Jaedicke admits he wasn’t offering them much of anything but, after some time, he caught the attention of the division chaplain, who asked Jaedicke to come to his office.
It was there the chaplain gave him the talk about how he should one day, too, become an Army chaplain.
“On the outside, I was very respectful. I was giving him the ol’ north-south head nod,” Jaedicke recalls. “On the inside I was thinking, ‘Are you kidding me? Are you serious?’ Not only no, but heck no! I wouldn’t get to carry my M16, and, besides that, when boys grow up playing with G.I. Joe actions figures, and this is very important, nobody wants to be the sailor … or the chaplain. Everybody wants to be the 11 bravo with the crew-served weapon or the scuba diver.
“But here I am. And there you are,” Jaedicke paused. “Somehow this stole got placed around my neck. The Bible reminds us, in Proverbs, Chapter 19, ‘Many are the plans in a man’s heart, but it is the Lord’s purpose that prevails’.”
Jaedicke, a distinguished military graduate of the Claremont College’s ROTC program, received a regular Army commission as a combat engineer.
He was assigned to the 13th Engineer Battalion, 7th Infantry Division (Light) at Fort Ord, Calif. After completing his service obligation, he left the Army to follow God’s call into Christian ministry. After seminary, he served 10 years as a senior pastor in Michigan, Colorado, and Illinois.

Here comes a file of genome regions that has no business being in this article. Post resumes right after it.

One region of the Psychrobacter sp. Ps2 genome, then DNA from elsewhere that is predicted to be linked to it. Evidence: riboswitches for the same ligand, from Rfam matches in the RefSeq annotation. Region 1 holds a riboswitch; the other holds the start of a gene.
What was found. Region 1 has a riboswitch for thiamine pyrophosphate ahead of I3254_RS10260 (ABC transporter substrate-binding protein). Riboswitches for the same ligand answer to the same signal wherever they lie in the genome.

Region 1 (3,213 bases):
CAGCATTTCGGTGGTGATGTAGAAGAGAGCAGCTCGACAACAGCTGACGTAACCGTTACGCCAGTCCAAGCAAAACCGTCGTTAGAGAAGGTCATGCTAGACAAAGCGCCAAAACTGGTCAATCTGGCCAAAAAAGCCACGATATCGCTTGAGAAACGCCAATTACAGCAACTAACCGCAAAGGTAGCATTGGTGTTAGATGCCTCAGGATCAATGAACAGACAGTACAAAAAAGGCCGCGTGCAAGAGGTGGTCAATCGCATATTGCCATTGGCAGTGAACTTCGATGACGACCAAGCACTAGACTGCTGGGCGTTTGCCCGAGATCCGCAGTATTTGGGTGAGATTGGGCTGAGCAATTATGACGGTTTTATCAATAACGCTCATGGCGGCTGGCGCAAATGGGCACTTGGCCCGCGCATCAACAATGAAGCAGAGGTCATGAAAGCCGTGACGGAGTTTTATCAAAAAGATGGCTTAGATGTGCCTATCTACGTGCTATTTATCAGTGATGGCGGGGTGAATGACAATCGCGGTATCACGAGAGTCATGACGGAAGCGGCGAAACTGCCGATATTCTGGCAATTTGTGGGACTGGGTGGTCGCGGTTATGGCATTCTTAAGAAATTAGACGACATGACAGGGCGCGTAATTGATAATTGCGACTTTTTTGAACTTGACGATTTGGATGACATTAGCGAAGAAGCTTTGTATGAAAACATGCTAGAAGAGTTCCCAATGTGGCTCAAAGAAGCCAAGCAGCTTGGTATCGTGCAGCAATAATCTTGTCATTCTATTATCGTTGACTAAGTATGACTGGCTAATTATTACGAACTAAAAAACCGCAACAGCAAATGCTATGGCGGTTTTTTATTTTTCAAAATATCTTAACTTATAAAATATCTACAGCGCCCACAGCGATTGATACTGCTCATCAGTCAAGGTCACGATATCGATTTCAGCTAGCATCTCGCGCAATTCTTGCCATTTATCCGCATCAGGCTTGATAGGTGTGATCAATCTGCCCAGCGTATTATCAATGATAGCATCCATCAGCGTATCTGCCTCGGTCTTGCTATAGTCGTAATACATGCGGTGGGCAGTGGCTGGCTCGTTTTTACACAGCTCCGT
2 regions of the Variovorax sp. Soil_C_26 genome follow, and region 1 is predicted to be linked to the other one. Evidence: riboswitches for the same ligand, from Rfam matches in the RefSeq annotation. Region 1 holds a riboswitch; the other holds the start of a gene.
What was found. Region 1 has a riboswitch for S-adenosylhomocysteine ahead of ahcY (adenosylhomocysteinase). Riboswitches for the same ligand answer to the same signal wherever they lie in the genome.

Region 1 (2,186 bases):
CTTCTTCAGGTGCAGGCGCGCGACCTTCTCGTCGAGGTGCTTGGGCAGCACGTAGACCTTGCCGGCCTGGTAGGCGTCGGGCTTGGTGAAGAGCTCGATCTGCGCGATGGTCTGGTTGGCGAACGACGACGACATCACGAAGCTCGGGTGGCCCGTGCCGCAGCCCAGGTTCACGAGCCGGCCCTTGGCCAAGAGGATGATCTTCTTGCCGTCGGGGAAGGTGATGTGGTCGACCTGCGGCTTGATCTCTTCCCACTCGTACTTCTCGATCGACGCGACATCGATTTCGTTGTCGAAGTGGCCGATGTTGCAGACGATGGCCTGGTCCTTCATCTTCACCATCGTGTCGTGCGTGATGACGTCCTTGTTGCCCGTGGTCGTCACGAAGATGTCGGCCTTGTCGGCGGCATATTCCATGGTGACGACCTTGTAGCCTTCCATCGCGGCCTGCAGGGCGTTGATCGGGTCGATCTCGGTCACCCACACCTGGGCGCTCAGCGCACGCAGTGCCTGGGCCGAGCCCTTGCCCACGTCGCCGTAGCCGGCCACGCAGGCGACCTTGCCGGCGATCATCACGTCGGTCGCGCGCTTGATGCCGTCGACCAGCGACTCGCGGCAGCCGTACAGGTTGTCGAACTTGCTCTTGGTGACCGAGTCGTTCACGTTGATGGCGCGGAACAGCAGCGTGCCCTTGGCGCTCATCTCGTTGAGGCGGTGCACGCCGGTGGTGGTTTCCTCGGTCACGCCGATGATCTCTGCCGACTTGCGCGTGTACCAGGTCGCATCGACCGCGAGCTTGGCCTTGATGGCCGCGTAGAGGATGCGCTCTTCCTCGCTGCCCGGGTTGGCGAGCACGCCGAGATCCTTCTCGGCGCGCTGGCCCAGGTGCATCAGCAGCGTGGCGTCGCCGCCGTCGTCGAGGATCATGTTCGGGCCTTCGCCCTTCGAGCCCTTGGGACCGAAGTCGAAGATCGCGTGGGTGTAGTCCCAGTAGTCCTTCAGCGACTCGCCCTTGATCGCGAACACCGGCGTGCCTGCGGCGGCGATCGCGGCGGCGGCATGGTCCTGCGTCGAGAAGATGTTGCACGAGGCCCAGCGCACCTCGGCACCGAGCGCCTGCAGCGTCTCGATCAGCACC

After the 9/11 terrorist attack and a 15-year break in service, Jaedicke re-entered the Army in 2002 as a chaplain.
His previous assignments include Chaplain Basic Officer Leader Course manager and developer, Fort Jackson; 3rd Brigade Combat Team chaplain, 82nd Airborne Division, Fort Bragg, N.C.; Allied Forces South Battalion chaplain, Naples, Italy; and chaplain, 2-10 Aviation Battalion, 10th Mountain Division, Fort Drum, N.Y. Jaedicke has deployed in support of Operations Iraqi Freedom and Enduring Freedom.
Jaedicke’s awards and decorations include the Bronze Star Medal (1 Oak Leaf Cluster); the Combat Action Badge; the Ranger and Sapper tabs; the Parachutist, Pathfinder, and Air Assault Badges; German Jump Wings; and the German Armed Forces Badge for Military Proficiency (Gold).
He holds a Bachelor of Arts degree in economics from Claremont McKenna College; a Master of Theology degree in pastoral ministries from Dallas Theological Seminary; and a Doctor of Ministry degree in preaching from Trinity Evangelical Divinity School. Jaedicke is a graduate of the Command and General Staff College and an ordained minister of the Evangelical Church Alliance.
The stole ceremony is among the oldest known rituals. Clergy wear stoles as symbols of their spiritual leadership responsibility. The stole reminds us of a chaplain’s role as a spiritual-leader, servant-leader, and as God’s representative among the people.
Jaedicke accepted spiritual responsibility for, and will now be charged with leading and providing religious support to the unit ministry teams of, not only, the division but its seven subordinate brigades. The UMTs of the 2nd, 3rd and 4th Stryker Brigade Combat Teams; the 16th Combat Aviation Brigade; the 17th Fires Brigade; the 555th Engineer Brigade; and the 201st Battlefield Surveillance Brigade, combined, provide their nearly 20,000 soldiers with religious support and spiritual leadership, regardless of denomination.